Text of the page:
Here are the corrections and explanations for last week’s entries.
Identify the English usage problem in the following entry and explain why it is a problem. Correct it.
“Pointing fingers at unions on this issue is especially galling. After all, skilled trades training fell out of favour in recent decades with many employees and education officials, who were perhaps biased against the ‘blue collar’ nature of the work.”
“Bias” means toward or for and “prejudice” means against. The two should not be interchanged. This is a debatable one, but I, nevertheless, present it.
“Pointing fingers at unions on this issue is especially galling. After all, skilled trades training fell out of favour in recent decades with many employees and education officials, who were perhaps prejudiced against the ‘blue collar’ nature of the work.”
Identify and correct the errors in the following pieces.
“ ‘All communities experience outages based on weather,’ Dunn said. ‘Amherstburg has had a significant amount of outages.’ ”
“Amount” cannot be used for things that can be counted.
“ ‘All communities experience outages based on weather,’ Dunn said. ‘Amherstburg has had a significant number of outages.’ ”
“Because under the NDP, as we learned with Bob Rae, spending and taxing would reach suicidal levels.”
This is not a complete thought; it begins with the subordinate conjunction “because” and there is no principal clause. It must be reworded.
“Under the NDP and Bob Rae, we learned spending and taxing would reach suicidal levels.”
“Conflicted” is the past participle of the verb “to conflict”.
“Conflicted feelings” is jargon and in not accepted in formal writing. It is better to use the word “ambivalent”.
“My conflicted feelings about her are driving me to distraction.” (Not acceptable)
“I have ambivalent feelings about her and I do not know what to do.”
“The two colours conflicted and caused the designer to go into a rage.”
Identify and correct the errors in the following piece. (Note the plural word, “errors”.)
“The government of Canada – that is, you and me – forgo between $300 million and $400 million taxes on that money, making it a national expense.”
“You and me” should be “you and I”. (1)
Capitalization should be used for “government of Canada” because it is a proper noun. (2)
“Forgo” should be “forgoes” because it is the verb of the singular “Government of Canada”. (3)
The word “in” should probably be inserted before “taxes”. (4)
“The Government of Canada – that is, you and I – forgoes between $300 million and $400 million in taxes on that money, making it a national expense.”
Identify and correct the errors in the following piece.
“At least, possibly a crippled version of it.”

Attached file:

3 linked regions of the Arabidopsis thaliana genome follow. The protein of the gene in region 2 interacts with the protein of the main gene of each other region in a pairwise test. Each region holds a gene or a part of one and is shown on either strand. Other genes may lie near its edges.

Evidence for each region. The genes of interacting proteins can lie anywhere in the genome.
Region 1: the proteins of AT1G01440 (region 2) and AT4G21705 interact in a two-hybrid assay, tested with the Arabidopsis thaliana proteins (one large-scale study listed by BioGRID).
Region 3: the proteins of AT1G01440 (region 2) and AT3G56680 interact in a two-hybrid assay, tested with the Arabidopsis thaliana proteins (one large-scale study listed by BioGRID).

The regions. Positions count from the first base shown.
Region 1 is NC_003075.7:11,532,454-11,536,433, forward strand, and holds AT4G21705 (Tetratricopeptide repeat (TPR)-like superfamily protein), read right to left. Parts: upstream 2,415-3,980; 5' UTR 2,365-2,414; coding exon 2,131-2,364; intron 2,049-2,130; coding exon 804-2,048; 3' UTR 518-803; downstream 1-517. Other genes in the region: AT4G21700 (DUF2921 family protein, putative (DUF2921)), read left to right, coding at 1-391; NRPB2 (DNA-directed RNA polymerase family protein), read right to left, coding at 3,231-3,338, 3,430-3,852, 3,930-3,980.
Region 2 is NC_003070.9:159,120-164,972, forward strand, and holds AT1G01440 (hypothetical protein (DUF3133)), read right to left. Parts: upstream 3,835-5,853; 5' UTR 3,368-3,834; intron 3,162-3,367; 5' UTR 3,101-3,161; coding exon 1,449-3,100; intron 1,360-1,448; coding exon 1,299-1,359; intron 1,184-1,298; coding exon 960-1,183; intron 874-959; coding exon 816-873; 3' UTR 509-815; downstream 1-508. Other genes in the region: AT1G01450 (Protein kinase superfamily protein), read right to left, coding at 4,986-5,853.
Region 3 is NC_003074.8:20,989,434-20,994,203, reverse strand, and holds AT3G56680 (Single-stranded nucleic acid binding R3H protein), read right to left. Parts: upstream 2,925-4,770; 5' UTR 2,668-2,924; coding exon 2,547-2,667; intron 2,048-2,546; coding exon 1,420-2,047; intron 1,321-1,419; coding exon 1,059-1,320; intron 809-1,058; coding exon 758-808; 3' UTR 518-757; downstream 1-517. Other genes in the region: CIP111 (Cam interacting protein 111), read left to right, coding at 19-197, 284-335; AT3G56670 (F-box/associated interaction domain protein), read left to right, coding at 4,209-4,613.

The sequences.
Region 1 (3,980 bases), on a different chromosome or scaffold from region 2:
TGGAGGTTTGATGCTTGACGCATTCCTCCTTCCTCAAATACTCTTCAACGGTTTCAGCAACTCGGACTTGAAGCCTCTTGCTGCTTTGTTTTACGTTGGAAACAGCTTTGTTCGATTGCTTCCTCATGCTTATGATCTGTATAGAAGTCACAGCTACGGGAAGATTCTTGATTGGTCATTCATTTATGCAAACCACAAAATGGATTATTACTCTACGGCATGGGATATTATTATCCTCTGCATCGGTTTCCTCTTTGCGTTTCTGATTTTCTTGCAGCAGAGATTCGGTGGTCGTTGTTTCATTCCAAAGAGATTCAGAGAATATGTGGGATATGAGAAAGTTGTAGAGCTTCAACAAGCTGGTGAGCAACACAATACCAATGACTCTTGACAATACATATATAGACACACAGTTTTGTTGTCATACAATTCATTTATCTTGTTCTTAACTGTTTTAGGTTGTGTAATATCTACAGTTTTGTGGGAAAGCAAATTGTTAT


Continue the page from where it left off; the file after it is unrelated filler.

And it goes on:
This is an incomplete thought because there is no verb.
“At least, it was possibly a crippled version of it.”
I suggest there are three errors in the following piece. Identify them and correct them. Feel free to challenge my charge; I will gladly apologize, if I am wrong.
“Locally, the campaign was also marked by the absence of PC candidates Todd Branch, Robert de Vertueil and Brister from debates, ostensibly because they had prior commitments or felt the debate forum would be biased against their candidacy.”
Why are two candidates cited using both first and last names and one is not? It should be consistent.
Note the misuse of “bias”.
Did three men have only one “candidacy” among them?
“Locally, the campaign was also marked by the absence of PC candidates Todd Branch, Robert de Vertueil and David Brister from debates, ostensibly because they had prior commitments or felt the debate forum would be prejudiced against their candidacies.”
WORTH KEEPING IN MIND
“An eye for an eye makes the whole world blind.”
Mahatma Gandhi, an Indian political and spiritual leader who lived from 1869 to 1948, wrote this.
LAST WEEK’S WORDS
“Nominative” (n.) refers to the category of nouns that serve as the grammatical subjects of verbs.
“Nominative” (adj.) means named, bearing the name of a specific person or appointed by nomination.
“In this sentence the word ‘word’ is in the nominative case because it is the subject of the verb ‘is’, and the word ‘nominative’, which modifies ‘case’, is an adjective.”
“Incantatory” (adj.) means enchanting, spell-binding or bewitching.
“Incantation” is the noun form meaning the chanting or uttering of words purporting to have magical power.
“Incant” is the verb form.
“The incantatory droning of the monks at prayer was mesmerizing and infectious.”
“Besmirch” (v.) means to charge falsely, to defame, to slander or to smear.
“If you besmirch my good name in public, I will sue you for every penny you are worth.”
“Hypocritical” (adj.) means insincere, counterfeit, faithless, deceitful or falsely good. The narrowness of definition is that it describes behaviour or speech that is intended to make one look better or more pious than one really is.
“Hypocrite” is the noun form of one who falsely good.
“Hypocrisy” is the noun form.
“It is hypocritical for people to carouse on Saturday night and then show up at church on Sunday morning acting as if they were the soul of virtue.”
“Imprudent” (adj.) means indiscreet, inadvisable, rash, talkative or unwise.
“It would be imprudent to lie in the hot summer sun for any period of time without using liberal amounts of sun screen lotion.”